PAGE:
Caulkins clarifies statements about power plant

He says he is working to keep the plant open but cannot predict if it will happen or for how long

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CLINTON — Contrary to a local rumor, Rep. Dan Caulkins said he did not declare Clinton Power Station would remain open for another 40-50 years.

Caulkins told the Clinton Journal Wednesday that statements he made about Clinton Power Station were misconstrued.  He said, while he is working to try to keep the plant open past its scheduled closure in 2026, there was no way to predict if the plan would be successful or for how long.

At least two current candidates for DeWitt County Board have repeatedly claimed Clinton Power Station would not close, as scheduled.

Gov. Bruce Rauner signed legislation in 2016 to keep Illinois’ nuclear plants open.  Exelon had earlier announced its planned closure of the Clinton facility citing increased competition from other energy producers.

Caulkins said he felt that the schedule for closure of the Clinton plant was an “artificial end date.”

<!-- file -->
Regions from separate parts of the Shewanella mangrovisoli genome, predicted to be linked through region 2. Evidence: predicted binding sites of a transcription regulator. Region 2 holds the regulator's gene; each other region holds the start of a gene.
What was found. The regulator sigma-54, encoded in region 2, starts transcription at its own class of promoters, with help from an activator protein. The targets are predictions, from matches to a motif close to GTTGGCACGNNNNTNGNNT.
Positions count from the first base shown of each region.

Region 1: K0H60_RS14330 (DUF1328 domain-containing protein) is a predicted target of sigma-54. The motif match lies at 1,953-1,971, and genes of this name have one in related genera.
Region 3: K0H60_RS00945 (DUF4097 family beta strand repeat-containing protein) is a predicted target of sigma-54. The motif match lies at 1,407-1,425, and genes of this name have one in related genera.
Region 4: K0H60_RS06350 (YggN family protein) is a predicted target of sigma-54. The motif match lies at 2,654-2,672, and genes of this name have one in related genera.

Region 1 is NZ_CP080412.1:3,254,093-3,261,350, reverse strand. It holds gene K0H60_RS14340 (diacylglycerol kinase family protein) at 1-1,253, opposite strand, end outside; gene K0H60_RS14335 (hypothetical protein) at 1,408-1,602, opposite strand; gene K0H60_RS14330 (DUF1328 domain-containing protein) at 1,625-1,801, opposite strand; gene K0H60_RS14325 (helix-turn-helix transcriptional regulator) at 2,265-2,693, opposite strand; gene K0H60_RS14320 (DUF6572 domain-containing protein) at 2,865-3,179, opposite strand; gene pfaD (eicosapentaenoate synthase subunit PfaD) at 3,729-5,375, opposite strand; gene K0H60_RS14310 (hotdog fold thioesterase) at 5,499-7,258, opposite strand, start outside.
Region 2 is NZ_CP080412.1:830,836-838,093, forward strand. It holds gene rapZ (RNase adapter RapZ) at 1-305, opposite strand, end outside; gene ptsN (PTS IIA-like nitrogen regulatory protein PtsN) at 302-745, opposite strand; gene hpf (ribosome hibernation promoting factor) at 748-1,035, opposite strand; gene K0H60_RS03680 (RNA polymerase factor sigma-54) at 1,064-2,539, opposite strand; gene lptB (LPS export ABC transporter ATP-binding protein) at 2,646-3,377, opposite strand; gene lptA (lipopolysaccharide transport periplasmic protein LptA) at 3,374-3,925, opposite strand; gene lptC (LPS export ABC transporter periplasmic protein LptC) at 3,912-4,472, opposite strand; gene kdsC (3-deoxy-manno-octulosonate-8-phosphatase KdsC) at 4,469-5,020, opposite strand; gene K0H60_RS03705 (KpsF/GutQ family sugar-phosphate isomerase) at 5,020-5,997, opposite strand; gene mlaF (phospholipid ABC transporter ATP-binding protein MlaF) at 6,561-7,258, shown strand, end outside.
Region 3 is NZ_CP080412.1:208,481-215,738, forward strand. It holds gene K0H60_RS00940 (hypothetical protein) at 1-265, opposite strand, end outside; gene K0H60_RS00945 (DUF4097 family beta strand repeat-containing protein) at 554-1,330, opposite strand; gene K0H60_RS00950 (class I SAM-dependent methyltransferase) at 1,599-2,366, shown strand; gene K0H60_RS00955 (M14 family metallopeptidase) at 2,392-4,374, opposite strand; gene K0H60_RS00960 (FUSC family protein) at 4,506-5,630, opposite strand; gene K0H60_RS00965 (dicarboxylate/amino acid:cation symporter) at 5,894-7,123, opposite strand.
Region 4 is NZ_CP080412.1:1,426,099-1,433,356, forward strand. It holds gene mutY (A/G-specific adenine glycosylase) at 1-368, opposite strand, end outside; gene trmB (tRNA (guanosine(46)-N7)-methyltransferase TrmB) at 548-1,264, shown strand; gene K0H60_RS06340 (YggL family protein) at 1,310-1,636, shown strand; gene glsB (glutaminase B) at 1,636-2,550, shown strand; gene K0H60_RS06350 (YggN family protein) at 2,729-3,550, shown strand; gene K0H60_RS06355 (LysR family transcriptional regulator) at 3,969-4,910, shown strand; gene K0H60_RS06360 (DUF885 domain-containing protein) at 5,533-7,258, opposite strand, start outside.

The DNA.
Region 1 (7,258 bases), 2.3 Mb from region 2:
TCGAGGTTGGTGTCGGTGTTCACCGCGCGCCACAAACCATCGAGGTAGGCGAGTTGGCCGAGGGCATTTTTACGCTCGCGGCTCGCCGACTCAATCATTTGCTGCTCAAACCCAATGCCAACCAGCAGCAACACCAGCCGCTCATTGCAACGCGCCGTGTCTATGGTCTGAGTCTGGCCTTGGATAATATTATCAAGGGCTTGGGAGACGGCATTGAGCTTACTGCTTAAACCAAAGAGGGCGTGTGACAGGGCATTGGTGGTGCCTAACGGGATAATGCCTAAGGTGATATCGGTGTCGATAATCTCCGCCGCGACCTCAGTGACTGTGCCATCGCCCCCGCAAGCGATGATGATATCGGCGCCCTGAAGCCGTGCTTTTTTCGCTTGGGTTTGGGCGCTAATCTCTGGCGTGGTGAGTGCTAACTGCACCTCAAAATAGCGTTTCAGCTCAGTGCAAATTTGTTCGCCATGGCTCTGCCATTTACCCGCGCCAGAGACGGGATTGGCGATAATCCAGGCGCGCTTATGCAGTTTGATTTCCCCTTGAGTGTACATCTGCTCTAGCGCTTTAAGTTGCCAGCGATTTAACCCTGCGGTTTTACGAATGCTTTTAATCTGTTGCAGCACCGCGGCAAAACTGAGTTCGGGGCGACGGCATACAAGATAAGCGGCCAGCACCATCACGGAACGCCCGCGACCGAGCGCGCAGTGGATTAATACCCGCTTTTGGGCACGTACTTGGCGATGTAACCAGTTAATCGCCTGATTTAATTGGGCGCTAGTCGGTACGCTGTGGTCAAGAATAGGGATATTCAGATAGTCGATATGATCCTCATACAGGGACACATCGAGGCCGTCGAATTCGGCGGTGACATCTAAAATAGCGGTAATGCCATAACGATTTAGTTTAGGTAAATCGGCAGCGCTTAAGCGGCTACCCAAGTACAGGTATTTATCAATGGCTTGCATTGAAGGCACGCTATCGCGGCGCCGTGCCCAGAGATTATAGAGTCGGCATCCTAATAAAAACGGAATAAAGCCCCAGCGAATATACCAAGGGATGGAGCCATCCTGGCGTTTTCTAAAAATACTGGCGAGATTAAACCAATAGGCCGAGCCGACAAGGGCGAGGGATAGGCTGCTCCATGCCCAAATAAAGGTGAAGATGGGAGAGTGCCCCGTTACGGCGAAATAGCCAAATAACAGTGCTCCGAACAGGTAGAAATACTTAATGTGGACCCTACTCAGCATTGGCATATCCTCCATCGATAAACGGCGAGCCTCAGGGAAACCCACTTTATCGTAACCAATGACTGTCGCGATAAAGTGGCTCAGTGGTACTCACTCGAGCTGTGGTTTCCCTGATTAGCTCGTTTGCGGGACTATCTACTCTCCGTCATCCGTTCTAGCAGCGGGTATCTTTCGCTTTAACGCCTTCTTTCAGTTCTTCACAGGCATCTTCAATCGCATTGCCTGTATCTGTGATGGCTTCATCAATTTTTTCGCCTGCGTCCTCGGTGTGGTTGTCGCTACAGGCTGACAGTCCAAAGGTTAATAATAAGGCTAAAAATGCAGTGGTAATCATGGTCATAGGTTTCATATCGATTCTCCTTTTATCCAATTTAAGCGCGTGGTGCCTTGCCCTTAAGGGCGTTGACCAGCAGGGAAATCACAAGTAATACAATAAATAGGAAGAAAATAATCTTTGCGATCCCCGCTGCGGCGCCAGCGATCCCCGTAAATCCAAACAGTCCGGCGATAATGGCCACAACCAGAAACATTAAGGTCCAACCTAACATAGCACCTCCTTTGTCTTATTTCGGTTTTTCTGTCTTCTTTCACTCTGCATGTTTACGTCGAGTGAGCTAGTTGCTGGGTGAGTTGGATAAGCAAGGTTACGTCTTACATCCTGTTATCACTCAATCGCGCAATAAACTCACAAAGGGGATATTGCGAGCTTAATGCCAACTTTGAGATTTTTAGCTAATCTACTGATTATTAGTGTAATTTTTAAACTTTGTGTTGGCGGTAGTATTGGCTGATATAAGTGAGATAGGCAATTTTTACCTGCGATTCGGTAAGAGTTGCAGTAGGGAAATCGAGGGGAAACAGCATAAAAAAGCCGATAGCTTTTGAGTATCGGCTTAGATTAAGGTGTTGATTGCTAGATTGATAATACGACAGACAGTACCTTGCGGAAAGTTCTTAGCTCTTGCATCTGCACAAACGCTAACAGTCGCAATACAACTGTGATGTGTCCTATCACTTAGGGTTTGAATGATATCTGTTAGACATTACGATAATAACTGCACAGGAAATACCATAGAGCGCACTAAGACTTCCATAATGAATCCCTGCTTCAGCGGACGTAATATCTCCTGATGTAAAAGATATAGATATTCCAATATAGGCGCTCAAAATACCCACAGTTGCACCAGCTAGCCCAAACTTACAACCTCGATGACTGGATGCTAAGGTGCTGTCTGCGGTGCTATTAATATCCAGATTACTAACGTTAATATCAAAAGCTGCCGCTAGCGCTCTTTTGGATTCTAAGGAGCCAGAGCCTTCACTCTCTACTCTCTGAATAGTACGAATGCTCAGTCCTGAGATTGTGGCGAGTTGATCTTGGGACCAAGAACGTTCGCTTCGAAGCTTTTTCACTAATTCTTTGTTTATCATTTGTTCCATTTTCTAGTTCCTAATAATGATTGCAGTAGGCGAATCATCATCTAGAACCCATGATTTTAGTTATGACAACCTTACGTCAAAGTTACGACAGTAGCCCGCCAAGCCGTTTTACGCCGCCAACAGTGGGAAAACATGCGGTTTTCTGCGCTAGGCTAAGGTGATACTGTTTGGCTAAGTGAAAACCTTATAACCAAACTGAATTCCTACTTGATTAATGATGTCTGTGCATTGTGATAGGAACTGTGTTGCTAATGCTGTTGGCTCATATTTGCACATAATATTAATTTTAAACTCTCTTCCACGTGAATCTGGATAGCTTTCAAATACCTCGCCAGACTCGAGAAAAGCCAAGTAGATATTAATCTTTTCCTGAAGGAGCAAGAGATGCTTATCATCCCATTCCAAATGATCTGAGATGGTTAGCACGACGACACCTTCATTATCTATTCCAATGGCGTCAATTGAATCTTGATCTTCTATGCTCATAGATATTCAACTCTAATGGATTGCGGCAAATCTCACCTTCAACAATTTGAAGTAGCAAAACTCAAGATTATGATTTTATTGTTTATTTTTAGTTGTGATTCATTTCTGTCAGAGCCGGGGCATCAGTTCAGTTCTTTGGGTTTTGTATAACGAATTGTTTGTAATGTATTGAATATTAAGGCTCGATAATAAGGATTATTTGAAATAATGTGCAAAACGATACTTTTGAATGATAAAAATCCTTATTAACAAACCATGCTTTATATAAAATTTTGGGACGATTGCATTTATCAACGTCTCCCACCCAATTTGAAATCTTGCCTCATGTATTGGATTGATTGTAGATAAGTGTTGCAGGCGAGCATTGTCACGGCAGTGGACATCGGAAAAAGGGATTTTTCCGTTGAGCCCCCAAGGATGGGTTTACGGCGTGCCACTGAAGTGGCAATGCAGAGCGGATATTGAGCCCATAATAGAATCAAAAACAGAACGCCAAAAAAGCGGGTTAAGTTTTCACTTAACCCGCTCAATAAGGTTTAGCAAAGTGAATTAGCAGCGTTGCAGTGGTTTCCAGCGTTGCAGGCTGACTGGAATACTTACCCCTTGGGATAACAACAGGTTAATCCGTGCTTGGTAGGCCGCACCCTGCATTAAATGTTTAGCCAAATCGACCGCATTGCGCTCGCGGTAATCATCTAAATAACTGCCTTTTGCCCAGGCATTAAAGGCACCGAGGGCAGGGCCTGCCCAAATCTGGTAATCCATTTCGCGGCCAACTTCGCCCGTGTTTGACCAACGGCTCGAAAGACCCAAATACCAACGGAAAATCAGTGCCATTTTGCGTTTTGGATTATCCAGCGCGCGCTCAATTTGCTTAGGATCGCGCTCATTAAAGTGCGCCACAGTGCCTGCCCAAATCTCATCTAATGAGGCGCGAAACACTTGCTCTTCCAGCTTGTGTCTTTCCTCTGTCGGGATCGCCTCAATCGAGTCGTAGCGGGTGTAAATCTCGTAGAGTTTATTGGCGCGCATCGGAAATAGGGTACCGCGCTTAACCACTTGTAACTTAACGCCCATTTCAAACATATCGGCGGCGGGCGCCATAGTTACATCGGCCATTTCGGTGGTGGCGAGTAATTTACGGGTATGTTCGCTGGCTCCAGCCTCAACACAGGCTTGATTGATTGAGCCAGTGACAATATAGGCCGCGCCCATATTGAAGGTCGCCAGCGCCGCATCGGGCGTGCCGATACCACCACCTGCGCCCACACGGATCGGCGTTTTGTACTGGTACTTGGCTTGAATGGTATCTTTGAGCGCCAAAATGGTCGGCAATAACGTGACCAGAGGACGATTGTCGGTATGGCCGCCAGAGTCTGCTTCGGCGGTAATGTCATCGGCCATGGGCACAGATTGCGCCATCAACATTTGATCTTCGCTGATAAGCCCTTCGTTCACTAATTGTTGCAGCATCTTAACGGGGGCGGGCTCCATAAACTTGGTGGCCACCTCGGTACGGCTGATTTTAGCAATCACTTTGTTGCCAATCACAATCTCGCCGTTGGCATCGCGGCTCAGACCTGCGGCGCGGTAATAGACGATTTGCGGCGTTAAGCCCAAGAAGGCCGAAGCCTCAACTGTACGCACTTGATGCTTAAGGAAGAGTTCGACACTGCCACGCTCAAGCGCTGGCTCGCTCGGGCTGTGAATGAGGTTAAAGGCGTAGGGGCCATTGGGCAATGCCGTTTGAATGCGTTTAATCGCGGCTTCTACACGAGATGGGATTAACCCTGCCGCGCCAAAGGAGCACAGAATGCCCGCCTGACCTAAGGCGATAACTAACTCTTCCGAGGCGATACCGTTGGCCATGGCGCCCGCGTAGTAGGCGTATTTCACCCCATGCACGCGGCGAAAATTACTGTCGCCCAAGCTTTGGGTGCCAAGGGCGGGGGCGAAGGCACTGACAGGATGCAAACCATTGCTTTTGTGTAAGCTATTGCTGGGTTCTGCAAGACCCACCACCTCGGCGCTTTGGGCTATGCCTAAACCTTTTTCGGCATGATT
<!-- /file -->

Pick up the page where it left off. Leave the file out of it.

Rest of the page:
“I promised and am actively working to try to keep that power station open,” he said.  “I think it has a productive life well past the six or seven years.  I might have said 30 or 40 or 50 years, but who knows.  I’m not an engineer.”

Caulkins said he felt it unfair for the state to mandate that the Clinton Power Station should close.  He said he was working with the state, ComEd/Exelon and Ameren to work out a plan for keeping the plant open past its scheduled closure.

He said Exelon officials talked optimistically about keeping the plant open.

“They would like to keep it open, but it has to be financially viable,” Caulkins said.

Unfortunately, Exelon is now caught up in the lobbying scandal involving Illinois House Speaker Michael Madigan.

“That has given the opponents to that deal fodder to try to oppose it.”

Caulkins said that was causing proponents of the effort to “lay low” until the scandal is resolved.

In the meantime, the effort remains ongoing, he said.